Breaking out of high school girl mold
[코리아헤럴드 2004-03-28 13:32]

Photographer latches onto vulnerability, displays it ambiguously for viewers

By Iris Moon

Photographer Oh Hein-kuhn focuses his lens on the forgotten strata of Korean
society. From washed-up actors to flashy middle-aged women, Oh reveals the
labels Korean society assigns individuals.
Despite his sociological intentions, a thick cloud of controversy swathes his
work. The Korean media has tended to focus on the touchy nature of his
subjects. And while his newest series, “Girl`s Act,” will be no exception, the
controversy stems not from the photographs themselves, but the context
outside of the pictures.
Featured in his show at Ilmin Museum of Art are precocious high school girls in
uniform. With windswept hair and sultry lips, they attempt to strike the poses of
actresses and models.

Oh first received heated criticism for his “Ajumma” portraits in 1999 at ArtSonje
Center. Women`s groups protested the photographs, saying the middle-aged
Korean women had been stereotyped and portrayed as tasteless and gaudy
“I got a lot of criticism for that. But my intention was to show how helpless and
isolated they were. I was actually on their side,” said Oh at a preview for his
Ilmin show.
It`s harder to discern the photographer`s intention in his latest series.
The show includes full-figure portraits of the teenage girls, group photos and
multiple images that look like film stills. There`s a cinematic effect to the
photographs, as the girls tower above open fields with large patches of sky and

tiny buildings in the distance. Some of the photos are in elegant circular
shapes, reminiscent of “tondo” paintings popular with artists like Raphael and
Botticelli during the Italian Renaissance.
When Oh first started his series in 2002, he wanted to shoot ordinary high
school girls he met on the street. Yet after incurring problems with a law that
bans photographing minors without their parents` permission, he turned to the
high school students at MTM, an entertainment and acting school whose
agents hold the rights to their images. The girls` professional training is easily
discernable from their photogenic poise.
In contrast to his harsh black-and-white “Ajumma” series, Oh uses mid-range
gray tones in “Girl`s Act,” suggestive of the gray areas of his subject matter.
These sitters are neither children nor adults. The girls` cookie-cutter uniforms

don`t seem to match their adult facial expressions, which range from come-
hither looks to wistfulness and languor. Tiny silver bracelets, mosquito-bitten

knees and sneakers betray their real ages.
Oh said the aim of his project was to reveal how society had created idealized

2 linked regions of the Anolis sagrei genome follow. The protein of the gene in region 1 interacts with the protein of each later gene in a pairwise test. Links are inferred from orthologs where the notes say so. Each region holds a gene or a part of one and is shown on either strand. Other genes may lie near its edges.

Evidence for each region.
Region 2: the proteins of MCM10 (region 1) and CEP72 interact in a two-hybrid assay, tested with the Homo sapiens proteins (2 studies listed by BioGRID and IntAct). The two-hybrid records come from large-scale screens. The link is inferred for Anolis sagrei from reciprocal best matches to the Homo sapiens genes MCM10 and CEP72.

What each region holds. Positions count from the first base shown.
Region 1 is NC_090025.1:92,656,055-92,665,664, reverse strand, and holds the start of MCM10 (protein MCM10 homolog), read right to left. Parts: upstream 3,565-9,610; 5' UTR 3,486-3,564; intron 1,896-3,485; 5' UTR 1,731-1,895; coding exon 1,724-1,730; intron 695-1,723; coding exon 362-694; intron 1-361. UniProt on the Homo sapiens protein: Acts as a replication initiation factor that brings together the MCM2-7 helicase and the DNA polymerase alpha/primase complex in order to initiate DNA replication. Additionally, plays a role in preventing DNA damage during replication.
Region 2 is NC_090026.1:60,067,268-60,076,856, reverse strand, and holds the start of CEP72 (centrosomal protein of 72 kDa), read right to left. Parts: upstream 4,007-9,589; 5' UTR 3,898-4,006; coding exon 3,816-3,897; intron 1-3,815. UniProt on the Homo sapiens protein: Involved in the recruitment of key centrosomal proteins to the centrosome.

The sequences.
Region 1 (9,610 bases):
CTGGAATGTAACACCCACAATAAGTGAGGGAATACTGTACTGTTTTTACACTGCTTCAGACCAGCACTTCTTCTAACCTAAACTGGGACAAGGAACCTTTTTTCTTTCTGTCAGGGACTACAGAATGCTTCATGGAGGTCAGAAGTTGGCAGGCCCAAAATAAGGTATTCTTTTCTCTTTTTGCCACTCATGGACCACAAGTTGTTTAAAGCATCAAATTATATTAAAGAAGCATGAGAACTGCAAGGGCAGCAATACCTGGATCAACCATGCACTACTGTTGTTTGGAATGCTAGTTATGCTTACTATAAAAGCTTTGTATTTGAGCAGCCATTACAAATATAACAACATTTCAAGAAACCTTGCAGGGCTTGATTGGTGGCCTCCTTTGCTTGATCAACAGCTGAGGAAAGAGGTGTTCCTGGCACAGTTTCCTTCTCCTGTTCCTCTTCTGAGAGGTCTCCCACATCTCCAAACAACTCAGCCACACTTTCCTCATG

images of what teenage girls should look like.
“They watch the media, the TV, the Internet and they`re really receptive. That`s
how they learn to act a certain way and we`re the ones who project those
images on them. You can really see the strong influence of society,” said Oh,
who has worked in film and fashion.
Perhaps one of the most unsettling aspects of Oh`s images is the shaky
relationship between the viewers and the girls. As serialized portraits, Oh`s
project generalizes instead of highlighting the uniqueness of each individual.
It`s also difficult to tell whether these are documentary photographs or
headshots for budding actresses. And despite the fact that his sitters know
they`re being shot by a photographer, they seem to be unaware of the
implications of their poses. As in acting classes, they are simply performing a
role they`ve been assigned.
There`s nothing particularly startling about the series. It`s the lives these girls
lead outside of the photographs, suggested by their charming, precocious
gazes that invite disturbing thoughts. They seem to be childishly attempting to
break out of the teenage mold of pimples and late-night cram sessions, only to
be led into the glamorous yet scary world of adults. Oh seems to have latched
onto the vulnerability that surfaces in each of the portraits, and holds it out
ambiguously for viewers to judge at their will.
Oh himself seems uncertain exactly what his images are intended to suggest.
“I`ve never specifically been concerned with the social function of my pictures

or my role. Of course, it still worries me.” Perhaps the biggest question is
whether, in the process of trying to uncover the stereotypes and labels placed
on individuals, he is perpetuating them in the minds of viewers. The controversy
surrounding his work will no doubt fuel interest in his young subjects. Oh knows
he treads a thin line between the socially acceptable and the taboo. And while
he may not have the answers to societal ills, his works continue to provoke
heated questions.
“Photos are always interrogative. They are always questioning.” “Girl`s Act”
runs until May 2 at Ilmin Museum of Art. Call (02) 2020-2055 for more

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